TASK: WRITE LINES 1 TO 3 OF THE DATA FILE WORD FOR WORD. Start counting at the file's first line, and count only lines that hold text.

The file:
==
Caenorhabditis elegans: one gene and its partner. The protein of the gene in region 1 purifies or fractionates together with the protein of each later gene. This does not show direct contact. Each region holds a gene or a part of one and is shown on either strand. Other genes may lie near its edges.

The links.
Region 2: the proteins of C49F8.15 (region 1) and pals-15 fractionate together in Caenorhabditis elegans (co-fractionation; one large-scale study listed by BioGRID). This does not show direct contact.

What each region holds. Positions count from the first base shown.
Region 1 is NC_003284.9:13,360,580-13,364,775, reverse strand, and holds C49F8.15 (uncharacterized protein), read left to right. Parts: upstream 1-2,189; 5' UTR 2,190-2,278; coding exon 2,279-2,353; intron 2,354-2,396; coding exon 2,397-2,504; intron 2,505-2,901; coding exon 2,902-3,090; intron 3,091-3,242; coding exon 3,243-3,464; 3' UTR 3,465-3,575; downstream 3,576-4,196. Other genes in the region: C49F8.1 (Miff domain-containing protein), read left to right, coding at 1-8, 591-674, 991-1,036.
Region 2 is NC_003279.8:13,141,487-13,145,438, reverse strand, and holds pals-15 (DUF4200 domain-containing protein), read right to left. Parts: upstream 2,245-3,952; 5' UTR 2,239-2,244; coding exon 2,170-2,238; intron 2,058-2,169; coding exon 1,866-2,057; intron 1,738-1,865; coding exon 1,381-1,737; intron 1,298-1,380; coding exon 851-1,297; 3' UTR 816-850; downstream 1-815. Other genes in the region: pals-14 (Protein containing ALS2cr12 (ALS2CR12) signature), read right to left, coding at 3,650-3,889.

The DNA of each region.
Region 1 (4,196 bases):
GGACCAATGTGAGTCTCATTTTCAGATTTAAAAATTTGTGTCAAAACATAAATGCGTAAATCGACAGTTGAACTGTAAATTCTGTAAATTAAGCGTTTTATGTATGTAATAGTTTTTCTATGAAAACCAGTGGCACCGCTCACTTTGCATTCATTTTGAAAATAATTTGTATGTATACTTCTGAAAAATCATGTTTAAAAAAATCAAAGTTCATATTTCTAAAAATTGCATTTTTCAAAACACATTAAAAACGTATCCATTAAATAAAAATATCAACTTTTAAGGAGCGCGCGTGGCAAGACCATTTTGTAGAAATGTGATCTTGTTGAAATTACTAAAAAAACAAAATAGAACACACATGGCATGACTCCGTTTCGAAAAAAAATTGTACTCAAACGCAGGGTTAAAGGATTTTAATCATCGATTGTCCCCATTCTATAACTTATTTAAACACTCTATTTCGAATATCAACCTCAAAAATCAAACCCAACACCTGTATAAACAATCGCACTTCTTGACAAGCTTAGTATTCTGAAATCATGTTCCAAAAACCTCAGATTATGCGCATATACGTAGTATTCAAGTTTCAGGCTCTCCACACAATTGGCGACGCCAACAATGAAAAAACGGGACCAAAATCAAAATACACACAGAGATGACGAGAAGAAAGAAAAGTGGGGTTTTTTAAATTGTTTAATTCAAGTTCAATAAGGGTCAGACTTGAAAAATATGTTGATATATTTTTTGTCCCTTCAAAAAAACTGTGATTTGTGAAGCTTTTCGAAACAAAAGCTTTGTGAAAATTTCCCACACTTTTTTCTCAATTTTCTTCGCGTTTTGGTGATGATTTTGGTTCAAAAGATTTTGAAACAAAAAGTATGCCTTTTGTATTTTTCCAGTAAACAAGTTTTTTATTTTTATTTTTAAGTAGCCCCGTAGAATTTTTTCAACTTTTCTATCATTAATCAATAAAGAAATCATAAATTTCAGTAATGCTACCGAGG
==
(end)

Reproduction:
Caenorhabditis elegans: one gene and its partner. The protein of the gene in region 1 purifies or fractionates together with the protein of each later gene. This does not show direct contact. Each region holds a gene or a part of one and is shown on either strand. Other genes may lie near its edges.

The links.
Region 2: the proteins of C49F8.15 (region 1) and pals-15 fractionate together in Caenorhabditis elegans (co-fractionation; one large-scale study listed by BioGRID). This does not show direct contact.